In 2009, a group of West Papuan women documented patterns of violence in a report entitled Enough is Enough! Testimonies of Papuan Women Victims of Violence and Human Rights Violations 1963-2009. The study details how women have experienced and resisted violence along a trajectory of two distinct, but intertwined struggles: the struggle imposed on them by Indonesian occupation, and the struggle within their indigenous culture and society.
The introduction to the report read: “We have experienced rape and sexual abuse in detention, in the grasslands, while seeking refuge, no matter where we were when the army and police conducted operations in the name of security. Furthermore, in our own homes we repeatedly have been victims of violence. When we cry for help, they say, ‘That’s a family matter, take care of it in the family.’”
The hope was that the broad pattern of violence against women could be exposed and addressed.
Unfortunately, little has changed for West Papuan women since the report was published in 2010. Ferry Marisan worked on the study and is the director of the Institute for the Study and Advocacy of Human Rights in West Papua. Marisan says that, though the report was distributed to parliamentarians and various state institutions – including the provincial government of Papua province, regency and municipal governments, police and the military – the government still fails to protect the rights of women, and violence continues.
The capture of data on violence against women in West Papua is inadequate. Organisations like Komnas Perempuan (the independent national commission on violence against women) attempt to document cases of gender-based violence across Indonesia. In 2011, for example, they documented 119,107 cases of violence against women. Their most recent “annual note”, from 2014, mentions multiple forms of violence suffered by indigenous women in Papua, resulting variously from armed conflicts between state security forces and armed civilian groups, conflicts over claims for natural resources, and discriminatory policies.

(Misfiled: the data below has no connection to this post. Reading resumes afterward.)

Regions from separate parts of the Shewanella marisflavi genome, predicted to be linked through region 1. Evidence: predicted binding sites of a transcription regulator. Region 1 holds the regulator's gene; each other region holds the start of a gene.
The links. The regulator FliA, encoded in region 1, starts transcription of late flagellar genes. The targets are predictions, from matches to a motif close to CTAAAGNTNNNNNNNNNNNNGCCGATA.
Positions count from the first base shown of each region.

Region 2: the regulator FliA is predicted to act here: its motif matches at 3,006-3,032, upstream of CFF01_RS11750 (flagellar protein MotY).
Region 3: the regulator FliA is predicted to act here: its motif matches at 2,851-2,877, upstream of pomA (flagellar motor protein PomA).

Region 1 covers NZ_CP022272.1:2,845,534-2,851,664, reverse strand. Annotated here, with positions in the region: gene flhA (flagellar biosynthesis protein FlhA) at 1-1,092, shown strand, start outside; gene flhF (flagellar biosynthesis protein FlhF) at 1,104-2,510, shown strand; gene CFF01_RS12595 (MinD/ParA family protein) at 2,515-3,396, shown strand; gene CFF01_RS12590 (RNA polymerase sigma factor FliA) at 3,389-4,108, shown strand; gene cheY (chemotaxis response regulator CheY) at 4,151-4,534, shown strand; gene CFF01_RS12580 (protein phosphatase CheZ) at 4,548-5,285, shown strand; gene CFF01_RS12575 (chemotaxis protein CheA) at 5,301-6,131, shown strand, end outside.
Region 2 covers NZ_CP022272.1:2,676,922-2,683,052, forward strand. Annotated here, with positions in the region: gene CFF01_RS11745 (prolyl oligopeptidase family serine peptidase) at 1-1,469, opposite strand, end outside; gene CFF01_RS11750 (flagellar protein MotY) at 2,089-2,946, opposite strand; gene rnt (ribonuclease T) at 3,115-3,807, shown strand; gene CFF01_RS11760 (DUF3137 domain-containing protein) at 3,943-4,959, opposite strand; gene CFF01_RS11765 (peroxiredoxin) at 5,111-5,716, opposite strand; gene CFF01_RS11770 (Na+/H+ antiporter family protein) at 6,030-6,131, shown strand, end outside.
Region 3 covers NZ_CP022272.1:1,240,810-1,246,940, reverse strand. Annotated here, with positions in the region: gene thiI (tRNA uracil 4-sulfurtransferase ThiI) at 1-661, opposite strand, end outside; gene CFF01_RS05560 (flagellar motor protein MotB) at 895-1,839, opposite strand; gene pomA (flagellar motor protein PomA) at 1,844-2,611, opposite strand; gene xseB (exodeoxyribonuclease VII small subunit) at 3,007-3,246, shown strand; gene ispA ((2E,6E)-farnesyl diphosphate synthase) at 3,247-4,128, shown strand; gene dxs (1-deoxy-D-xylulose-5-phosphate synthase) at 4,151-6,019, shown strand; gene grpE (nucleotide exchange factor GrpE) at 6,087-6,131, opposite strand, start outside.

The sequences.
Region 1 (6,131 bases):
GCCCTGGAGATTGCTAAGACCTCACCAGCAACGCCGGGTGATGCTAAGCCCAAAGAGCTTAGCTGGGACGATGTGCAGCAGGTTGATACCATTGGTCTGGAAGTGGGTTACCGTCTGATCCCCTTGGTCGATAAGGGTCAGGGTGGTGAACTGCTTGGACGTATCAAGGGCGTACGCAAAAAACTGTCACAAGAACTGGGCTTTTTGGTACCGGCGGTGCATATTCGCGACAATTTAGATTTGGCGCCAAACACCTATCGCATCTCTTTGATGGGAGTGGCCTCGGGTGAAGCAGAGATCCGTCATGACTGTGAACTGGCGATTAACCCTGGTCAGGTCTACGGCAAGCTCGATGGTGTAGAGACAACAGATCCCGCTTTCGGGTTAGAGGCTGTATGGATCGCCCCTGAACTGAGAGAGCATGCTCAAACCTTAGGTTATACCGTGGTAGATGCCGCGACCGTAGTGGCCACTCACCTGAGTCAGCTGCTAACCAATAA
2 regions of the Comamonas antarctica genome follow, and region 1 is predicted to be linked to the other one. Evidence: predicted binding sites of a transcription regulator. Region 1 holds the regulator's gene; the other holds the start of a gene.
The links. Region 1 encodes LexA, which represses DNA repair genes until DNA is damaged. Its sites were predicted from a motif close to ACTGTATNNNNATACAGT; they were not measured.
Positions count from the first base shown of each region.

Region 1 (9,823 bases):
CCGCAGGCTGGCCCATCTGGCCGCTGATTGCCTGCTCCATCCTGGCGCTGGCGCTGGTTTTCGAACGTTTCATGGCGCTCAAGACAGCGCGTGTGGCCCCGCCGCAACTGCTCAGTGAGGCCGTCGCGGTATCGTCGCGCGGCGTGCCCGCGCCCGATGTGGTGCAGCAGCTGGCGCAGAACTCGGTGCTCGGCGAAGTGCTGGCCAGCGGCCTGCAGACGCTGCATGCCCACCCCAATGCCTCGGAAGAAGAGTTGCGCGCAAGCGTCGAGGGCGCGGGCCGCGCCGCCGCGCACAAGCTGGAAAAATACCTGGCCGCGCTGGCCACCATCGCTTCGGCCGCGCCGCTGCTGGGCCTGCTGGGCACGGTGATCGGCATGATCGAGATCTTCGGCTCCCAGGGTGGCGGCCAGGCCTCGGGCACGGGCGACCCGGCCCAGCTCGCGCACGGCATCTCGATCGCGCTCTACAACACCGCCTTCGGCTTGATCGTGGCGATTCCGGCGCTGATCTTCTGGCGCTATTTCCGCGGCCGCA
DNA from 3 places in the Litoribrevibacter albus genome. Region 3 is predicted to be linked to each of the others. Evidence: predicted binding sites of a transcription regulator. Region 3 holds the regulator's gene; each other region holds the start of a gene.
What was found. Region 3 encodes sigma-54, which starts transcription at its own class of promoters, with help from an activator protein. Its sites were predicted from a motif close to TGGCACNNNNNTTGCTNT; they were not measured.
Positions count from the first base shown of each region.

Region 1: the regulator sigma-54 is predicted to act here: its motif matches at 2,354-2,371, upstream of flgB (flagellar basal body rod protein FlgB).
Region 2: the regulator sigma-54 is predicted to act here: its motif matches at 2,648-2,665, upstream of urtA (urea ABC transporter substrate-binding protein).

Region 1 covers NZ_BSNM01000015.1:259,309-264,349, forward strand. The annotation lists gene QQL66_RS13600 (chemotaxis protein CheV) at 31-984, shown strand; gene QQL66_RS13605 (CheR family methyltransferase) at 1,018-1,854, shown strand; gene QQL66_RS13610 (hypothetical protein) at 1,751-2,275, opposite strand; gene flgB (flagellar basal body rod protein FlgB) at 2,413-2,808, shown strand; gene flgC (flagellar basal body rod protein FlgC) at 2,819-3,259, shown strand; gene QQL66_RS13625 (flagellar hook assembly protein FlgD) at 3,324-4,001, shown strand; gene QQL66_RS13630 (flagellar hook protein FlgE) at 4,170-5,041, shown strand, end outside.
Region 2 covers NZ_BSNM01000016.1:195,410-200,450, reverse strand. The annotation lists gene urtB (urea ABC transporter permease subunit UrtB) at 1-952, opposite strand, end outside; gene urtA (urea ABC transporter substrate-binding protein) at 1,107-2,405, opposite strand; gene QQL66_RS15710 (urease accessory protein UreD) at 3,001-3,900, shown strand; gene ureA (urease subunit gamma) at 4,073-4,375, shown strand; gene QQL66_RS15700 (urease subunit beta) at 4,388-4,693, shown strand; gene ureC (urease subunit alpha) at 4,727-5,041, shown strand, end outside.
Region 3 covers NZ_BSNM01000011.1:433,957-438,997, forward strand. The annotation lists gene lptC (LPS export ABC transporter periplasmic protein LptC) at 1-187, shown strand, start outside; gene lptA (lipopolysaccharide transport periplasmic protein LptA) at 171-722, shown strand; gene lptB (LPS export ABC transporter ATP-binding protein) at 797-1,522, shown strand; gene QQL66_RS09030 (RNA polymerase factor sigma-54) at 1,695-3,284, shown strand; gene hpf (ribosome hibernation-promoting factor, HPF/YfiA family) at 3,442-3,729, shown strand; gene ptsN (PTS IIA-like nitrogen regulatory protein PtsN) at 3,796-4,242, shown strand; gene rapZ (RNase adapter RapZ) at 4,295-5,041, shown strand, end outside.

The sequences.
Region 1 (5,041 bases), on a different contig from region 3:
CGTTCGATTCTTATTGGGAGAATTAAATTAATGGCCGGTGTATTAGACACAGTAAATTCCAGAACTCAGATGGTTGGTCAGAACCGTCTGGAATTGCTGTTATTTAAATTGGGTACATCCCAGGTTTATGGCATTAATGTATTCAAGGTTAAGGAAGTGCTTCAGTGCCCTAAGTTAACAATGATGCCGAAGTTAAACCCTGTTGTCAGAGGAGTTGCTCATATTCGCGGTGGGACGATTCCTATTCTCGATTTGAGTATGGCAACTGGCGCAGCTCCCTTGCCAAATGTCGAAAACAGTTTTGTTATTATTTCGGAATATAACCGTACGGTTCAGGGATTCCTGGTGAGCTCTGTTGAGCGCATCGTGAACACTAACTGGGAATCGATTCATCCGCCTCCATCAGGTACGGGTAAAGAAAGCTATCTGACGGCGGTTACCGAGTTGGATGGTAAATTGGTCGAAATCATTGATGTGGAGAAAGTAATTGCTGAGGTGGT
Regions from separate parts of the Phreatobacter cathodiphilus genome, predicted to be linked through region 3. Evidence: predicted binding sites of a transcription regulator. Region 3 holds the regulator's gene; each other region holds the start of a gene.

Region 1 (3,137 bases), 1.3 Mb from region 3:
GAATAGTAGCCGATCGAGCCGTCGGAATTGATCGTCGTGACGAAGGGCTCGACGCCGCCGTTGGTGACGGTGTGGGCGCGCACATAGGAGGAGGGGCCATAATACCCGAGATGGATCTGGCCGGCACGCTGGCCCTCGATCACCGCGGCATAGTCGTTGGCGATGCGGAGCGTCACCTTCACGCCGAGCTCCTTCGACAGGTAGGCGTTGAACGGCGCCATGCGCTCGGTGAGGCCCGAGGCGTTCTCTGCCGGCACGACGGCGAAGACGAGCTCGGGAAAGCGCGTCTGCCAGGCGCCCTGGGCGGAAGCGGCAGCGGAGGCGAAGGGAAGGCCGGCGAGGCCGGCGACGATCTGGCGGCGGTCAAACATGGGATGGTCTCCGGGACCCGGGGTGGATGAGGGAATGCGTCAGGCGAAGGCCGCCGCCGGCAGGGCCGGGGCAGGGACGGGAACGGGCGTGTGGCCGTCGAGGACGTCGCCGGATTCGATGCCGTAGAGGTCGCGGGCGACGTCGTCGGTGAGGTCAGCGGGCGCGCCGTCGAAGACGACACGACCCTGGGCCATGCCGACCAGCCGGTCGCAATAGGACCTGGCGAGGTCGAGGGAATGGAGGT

Legal and policy frameworks that deal specifically with violence against women do exist, starting with the Indonesian criminal code. Indonesia has also ratified the Convention on the Elimination of all Forms of Discrimination Against Women (Cedaw) in 1984.
However, while the framework is there, and the government has taken steps to improve women’s rights and protections, there is a lack of political will at all levels. Indonesia’s last periodic report to Cedaw, carried out in 2011, acknowledged a “lack of synergy and coordination among decision-makers”, adding: “This has led to a situation where many women’s rights issues remain unattended, both at the central, and much more so, at the regional levels. Many parties … have identified many discriminatory regional bylaws.”
In West Papua, special autonomy law No 21 (Otsus) was passed in 2001 as part of a plan to transfer political, economic and cultural authority to the Papuan people. However, the majority regard Otsus as a way of pouring an abundance of cash into the province that that will end up in the hands of corrupt local politicians, and as a mechanism to silence calls for independence.
Widodo pledged to champion human rights during his time in office but, more than 12 months into his term, little has changed. International pressure will be crucial in pushing for Indonesia to at least live up to its obligations under international law – or, at best, to support West Papua’s desire for self-determination and push for a referendum, as in East Timor in 1999.
As West Papuans remain under Indonesian rule, women’s rights will continue to be caught in the middle. Groups supporting self-determination recently came together in the United Liberation Movement for West Papua, a broad coalition looking to press their case within West Papua and internationally. For an end to the violence, and especially for the women of West Papua, independence must be taken seriously.
October 8, 2015
An Indonesian military commander in Papua region has officially apologized to the people of Papua for unethical actions of soldiers.
Cenderawasih Regional Military Commander Major General Hinsa Siburian made the apology in a speech marking the 70th anniversary of the Indonesian military.
West Papua Daily reports him as saying he hoped excesses would not occur in the future, and soldiers could focus on developing Papua.
The commander and other top leaders have been emphasizing the military’s role to protect the republic of Indonesia and its people.
Meanwhile, the Governor of Papua province, Lukas Enembe read a speech conveying a statement by the President of Indonesia Joko Widodo to commemorate the anniversary, saying the Indonesian Military was born from the ‘womb’ of the people.
The Supreme Commander General Soedirman also said the relation of Indonesian Military and the people were like the fish and water, which it could not live without water.